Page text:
Rolls-Royce to conduct composites research at UK hub

Commercial aeroengine maker Rolls-Royce will establish a composites research center in Bristol, UK, to develop next-generation carbon fiber composite fan blades and fan cases.

Related Topics:

Rolls­-Royce (London, UK) announced on March 18 that Bristol, UK, will be the location of a center of advanced commercial jet engine fan system composite technology development, creating a hub of composite knowledge in the UK and securing 120 jobs in the city by the end of 2019. The company says the advanced manufacturing facility will be at the forefront of developing next-generation fan blades and fan cases, made with carbon fiber composites, for Rolls-­Royce’s future aero­engines.

The Rolls­-Royce CTi (carbon/titanium) blades are a key feature of the new Advance engine design, unveiled last year, which will offer at least 20% less fuel burn and CO2 emissions than the first generation of the Trent aero­engine. The blades and associated composite engine casings will form part of the new CTi fan system that could reduce weight by up to 680 kg per aircraft — the equivalent of carrying seven more passengers and their luggage.

The pre­production facility will be developed within an existing building alongside Rolls­Royce’s new facility for carbon ­fiber electrical harness rafts, currently being constructed on the Bristol site. Both facilities will benefit from manufacturing techniques being developed in partnership with the National Composites Centre in Bristol, and research being conducted at the Rolls­-Royce University Technology Centre at the University of Bristol. Rolls­-Royce’s existing CTi manufacturing technology capability, along with around 40 current employees, will be transferred from its composites location on the Isle of Wight during 2017, meaning a potential additional 80 roles could be created in Bristol over the next four years. The UK government provided £7.4m funding support to support the establishment of the pre­production facility and equipment at the Isle of Wight facility and these will be further developed at the new pre­-production Rolls­-Royce facility in Bristol.

Tony Wood, Rolls-­Royce president – Aerospace, says, “This state-­of-­the-­art facility will give us the opportunity to further develop our world­-leading composite technology and manufacturing techniques for our next generation of engine design. These high­-technology lightweight components have the potential to significantly improve the fuel consumption and emissions of future aircraft through our new Rolls­-Royce Advance and UltraFan demonstrators.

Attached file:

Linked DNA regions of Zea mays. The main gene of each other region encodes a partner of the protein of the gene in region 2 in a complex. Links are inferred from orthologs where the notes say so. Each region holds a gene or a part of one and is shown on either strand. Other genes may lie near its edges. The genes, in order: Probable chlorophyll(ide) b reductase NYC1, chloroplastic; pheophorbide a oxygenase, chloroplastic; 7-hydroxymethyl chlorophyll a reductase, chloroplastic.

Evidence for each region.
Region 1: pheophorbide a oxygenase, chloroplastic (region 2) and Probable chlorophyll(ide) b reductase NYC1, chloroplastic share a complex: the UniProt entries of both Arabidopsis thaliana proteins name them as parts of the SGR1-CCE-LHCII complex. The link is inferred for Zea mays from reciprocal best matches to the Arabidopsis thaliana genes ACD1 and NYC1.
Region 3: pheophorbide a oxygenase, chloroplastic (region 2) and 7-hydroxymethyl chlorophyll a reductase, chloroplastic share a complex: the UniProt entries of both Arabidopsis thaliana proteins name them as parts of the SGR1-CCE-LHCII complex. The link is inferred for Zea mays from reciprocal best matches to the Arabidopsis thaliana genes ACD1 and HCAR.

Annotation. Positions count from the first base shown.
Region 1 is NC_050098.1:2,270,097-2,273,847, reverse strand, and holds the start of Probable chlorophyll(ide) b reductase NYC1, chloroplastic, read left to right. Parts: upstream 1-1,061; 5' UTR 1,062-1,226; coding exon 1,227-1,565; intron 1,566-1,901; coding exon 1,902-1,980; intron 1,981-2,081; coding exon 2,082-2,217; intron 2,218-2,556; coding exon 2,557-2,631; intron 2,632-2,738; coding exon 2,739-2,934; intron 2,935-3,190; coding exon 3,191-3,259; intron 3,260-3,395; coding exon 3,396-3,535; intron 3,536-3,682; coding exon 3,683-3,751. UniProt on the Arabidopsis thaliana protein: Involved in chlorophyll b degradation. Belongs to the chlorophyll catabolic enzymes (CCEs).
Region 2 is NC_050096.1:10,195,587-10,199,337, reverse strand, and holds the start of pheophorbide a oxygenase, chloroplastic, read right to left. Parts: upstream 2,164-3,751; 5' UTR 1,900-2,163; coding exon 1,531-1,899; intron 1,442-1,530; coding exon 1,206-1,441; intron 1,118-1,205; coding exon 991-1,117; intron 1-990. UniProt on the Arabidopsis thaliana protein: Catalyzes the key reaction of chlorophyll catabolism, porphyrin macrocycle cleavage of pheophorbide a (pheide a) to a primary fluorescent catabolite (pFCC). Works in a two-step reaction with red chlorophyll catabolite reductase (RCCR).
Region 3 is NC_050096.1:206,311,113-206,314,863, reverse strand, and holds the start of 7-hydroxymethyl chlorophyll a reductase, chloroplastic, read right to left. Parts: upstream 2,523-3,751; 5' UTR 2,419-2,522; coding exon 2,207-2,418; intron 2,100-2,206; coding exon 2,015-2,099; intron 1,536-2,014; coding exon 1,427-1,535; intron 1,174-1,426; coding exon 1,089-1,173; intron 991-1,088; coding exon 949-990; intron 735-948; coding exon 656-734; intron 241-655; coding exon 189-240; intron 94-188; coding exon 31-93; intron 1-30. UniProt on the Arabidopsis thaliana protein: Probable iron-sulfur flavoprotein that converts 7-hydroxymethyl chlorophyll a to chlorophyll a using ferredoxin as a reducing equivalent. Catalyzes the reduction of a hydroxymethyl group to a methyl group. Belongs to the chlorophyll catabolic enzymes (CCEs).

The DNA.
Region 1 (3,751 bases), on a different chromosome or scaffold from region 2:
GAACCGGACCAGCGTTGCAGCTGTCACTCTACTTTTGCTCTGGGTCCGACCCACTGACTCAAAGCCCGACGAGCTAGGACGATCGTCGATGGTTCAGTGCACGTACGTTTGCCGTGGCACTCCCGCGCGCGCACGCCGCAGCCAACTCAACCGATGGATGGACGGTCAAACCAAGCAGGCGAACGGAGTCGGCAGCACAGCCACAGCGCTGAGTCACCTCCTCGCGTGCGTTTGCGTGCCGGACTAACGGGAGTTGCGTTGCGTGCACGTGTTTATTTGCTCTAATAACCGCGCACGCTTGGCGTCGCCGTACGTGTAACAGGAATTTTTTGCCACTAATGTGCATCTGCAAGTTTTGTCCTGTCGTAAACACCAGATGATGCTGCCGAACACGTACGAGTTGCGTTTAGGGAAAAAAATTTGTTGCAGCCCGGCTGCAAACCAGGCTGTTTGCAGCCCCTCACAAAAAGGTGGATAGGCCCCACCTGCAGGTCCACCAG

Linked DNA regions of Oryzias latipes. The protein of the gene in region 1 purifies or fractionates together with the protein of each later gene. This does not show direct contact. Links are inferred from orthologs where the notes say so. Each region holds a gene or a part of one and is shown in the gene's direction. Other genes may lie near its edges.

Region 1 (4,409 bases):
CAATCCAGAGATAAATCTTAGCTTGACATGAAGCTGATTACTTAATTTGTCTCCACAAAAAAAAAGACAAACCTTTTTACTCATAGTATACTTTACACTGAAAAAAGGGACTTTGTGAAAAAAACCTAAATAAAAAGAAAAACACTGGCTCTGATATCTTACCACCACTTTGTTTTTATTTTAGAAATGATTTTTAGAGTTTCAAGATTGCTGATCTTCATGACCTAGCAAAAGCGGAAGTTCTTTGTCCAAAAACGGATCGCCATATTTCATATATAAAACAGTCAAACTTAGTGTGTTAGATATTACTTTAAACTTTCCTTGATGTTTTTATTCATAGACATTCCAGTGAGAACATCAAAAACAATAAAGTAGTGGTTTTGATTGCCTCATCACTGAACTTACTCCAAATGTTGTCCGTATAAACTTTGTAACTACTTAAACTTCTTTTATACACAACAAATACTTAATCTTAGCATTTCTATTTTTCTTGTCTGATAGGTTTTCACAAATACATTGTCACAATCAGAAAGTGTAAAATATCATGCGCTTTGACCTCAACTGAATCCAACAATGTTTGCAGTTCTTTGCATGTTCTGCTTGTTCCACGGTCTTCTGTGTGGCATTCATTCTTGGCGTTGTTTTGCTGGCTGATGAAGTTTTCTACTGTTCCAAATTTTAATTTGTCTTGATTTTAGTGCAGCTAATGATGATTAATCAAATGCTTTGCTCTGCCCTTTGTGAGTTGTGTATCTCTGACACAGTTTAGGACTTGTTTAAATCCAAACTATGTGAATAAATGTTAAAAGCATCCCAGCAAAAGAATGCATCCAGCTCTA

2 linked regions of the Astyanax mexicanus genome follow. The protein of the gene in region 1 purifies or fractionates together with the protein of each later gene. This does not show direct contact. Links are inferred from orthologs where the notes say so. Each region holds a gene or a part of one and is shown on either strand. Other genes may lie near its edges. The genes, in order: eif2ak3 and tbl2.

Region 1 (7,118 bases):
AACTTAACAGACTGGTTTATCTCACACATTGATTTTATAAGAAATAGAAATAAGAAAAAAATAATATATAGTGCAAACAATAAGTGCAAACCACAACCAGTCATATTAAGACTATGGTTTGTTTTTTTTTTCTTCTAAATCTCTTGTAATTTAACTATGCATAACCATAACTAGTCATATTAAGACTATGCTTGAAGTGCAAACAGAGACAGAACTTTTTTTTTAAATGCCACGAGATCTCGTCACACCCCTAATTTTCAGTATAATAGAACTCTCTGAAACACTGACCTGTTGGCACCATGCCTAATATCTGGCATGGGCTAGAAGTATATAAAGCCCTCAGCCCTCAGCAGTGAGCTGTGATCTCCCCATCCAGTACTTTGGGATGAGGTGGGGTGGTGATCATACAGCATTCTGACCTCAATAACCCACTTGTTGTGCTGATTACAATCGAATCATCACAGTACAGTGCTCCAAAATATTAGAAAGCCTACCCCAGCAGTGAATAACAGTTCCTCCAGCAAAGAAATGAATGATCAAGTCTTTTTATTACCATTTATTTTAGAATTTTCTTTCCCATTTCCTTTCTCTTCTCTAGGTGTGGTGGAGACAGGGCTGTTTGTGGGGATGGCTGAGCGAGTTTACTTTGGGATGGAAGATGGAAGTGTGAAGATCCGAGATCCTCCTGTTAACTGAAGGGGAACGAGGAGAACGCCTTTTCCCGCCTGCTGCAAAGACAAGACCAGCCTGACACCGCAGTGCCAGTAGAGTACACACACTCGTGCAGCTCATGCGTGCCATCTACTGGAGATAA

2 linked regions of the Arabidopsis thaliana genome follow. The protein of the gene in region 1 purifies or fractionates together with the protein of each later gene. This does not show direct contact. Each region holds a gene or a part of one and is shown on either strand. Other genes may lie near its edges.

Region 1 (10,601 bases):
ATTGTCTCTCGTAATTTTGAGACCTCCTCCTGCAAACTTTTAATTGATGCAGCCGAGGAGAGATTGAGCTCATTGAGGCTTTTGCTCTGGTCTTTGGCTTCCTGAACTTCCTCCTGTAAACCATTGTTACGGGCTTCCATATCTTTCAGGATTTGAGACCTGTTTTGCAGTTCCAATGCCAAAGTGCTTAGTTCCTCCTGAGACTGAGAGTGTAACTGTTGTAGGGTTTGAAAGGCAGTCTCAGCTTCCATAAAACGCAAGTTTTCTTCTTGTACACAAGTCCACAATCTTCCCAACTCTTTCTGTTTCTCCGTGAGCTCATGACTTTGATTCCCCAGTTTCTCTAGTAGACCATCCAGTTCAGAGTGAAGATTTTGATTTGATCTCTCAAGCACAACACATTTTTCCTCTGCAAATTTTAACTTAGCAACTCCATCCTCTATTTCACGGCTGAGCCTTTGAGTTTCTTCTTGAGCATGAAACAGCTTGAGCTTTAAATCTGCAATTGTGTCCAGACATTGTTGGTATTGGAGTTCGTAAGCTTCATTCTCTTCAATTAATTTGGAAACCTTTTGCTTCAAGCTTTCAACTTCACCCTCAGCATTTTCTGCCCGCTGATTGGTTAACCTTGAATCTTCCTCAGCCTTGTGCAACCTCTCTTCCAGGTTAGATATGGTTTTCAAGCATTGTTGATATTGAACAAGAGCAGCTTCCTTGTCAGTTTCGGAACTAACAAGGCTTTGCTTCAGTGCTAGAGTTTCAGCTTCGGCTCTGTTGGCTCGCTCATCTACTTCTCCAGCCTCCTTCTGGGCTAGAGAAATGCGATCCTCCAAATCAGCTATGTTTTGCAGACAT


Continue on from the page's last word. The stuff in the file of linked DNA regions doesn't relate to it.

Rolls-­Royce has been involved in developing carbon­ fiber technologies for several decades and already uses the material for a number of parts within its aeroengines. New automated methods have been developed specifically for producing composite fan blades and fan casings. A set of the CTi fan blades, incorporated into a Trent 1000 donor engine, successfully completed a full flight test program on a Rolls­Royce 747 flying test bed at Tucson, AZ, US in December 2014. A testing program of the complete fan set continues to take place throughout 2015.

The CTi blade is created by laying up and curing a carbon fiber/epoxy prepreg using automated fiber placement technology. The molded blade is machined and coated before a titanium sheath is bonded to the front edge. The finished component is inspected and measured using ultrasound and subjected to mechanical testing.

Editor Pick

Carbon Fiber conference agenda nears completion

The 2017 Carbon Fiber conference, Nov. 28-30 in Charleston, SC, US, includes a tour of the Boeing South Carolina plant, a panel on carbon fiber recycling and a pre-conference seminar on carbon fiber in transportation and energy applications.